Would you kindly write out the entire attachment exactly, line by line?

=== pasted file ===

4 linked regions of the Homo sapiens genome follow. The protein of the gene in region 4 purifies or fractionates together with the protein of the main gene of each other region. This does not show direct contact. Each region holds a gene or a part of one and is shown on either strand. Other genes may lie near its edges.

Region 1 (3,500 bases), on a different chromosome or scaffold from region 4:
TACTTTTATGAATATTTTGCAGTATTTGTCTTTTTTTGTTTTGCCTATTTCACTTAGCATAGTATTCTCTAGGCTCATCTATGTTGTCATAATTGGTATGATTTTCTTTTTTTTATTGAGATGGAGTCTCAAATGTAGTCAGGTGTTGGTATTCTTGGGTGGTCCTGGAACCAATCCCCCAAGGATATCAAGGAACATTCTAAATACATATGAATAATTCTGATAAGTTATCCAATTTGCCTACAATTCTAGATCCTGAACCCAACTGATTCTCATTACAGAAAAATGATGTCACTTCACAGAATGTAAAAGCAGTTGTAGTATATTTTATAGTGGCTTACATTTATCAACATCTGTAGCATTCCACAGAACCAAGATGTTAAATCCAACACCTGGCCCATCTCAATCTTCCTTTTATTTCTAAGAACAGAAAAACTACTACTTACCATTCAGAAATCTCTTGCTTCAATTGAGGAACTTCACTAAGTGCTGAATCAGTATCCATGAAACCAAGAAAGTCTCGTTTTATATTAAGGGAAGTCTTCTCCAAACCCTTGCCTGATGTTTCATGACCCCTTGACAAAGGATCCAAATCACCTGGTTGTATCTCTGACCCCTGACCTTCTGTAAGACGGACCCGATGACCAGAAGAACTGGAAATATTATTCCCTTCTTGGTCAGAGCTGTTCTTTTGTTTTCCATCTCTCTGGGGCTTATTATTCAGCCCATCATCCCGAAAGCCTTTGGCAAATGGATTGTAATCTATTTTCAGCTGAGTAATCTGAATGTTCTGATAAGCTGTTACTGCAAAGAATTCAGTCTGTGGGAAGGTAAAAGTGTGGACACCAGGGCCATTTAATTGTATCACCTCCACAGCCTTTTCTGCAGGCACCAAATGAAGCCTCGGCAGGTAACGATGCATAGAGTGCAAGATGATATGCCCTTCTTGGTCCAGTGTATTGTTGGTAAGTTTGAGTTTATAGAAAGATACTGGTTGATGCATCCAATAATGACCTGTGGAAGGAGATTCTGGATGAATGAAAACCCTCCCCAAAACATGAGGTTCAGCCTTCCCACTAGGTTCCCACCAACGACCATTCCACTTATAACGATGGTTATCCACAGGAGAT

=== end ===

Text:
4 linked regions of the Homo sapiens genome follow. The protein of the gene in region 4 purifies or fractionates together with the protein of the main gene of each other region. This does not show direct contact. Each region holds a gene or a part of one and is shown on either strand. Other genes may lie near its edges.

Region 1 (3,500 bases), on a different chromosome or scaffold from region 4:
TACTTTTATGAATATTTTGCAGTATTTGTCTTTTTTTGTTTTGCCTATTTCACTTAGCATAGTATTCTCTAGGCTCATCTATGTTGTCATAATTGGTATGATTTTCTTTTTTTTATTGAGATGGAGTCTCAAATGTAGTCAGGTGTTGGTATTCTTGGGTGGTCCTGGAACCAATCCCCCAAGGATATCAAGGAACATTCTAAATACATATGAATAATTCTGATAAGTTATCCAATTTGCCTACAATTCTAGATCCTGAACCCAACTGATTCTCATTACAGAAAAATGATGTCACTTCACAGAATGTAAAAGCAGTTGTAGTATATTTTATAGTGGCTTACATTTATCAACATCTGTAGCATTCCACAGAACCAAGATGTTAAATCCAACACCTGGCCCATCTCAATCTTCCTTTTATTTCTAAGAACAGAAAAACTACTACTTACCATTCAGAAATCTCTTGCTTCAATTGAGGAACTTCACTAAGTGCTGAATCAGTATCCATGAAACCAAGAAAGTCTCGTTTTATATTAAGGGAAGTCTTCTCCAAACCCTTGCCTGATGTTTCATGACCCCTTGACAAAGGATCCAAATCACCTGGTTGTATCTCTGACCCCTGACCTTCTGTAAGACGGACCCGATGACCAGAAGAACTGGAAATATTATTCCCTTCTTGGTCAGAGCTGTTCTTTTGTTTTCCATCTCTCTGGGGCTTATTATTCAGCCCATCATCCCGAAAGCCTTTGGCAAATGGATTGTAATCTATTTTCAGCTGAGTAATCTGAATGTTCTGATAAGCTGTTACTGCAAAGAATTCAGTCTGTGGGAAGGTAAAAGTGTGGACACCAGGGCCATTTAATTGTATCACCTCCACAGCCTTTTCTGCAGGCACCAAATGAAGCCTCGGCAGGTAACGATGCATAGAGTGCAAGATGATATGCCCTTCTTGGTCCAGTGTATTGTTGGTAAGTTTGAGTTTATAGAAAGATACTGGTTGATGCATCCAATAATGACCTGTGGAAGGAGATTCTGGATGAATGAAAACCCTCCCCAAAACATGAGGTTCAGCCTTCCCACTAGGTTCCCACCAACGACCATTCCACTTATAACGATGGTTATCCACAGGAGAT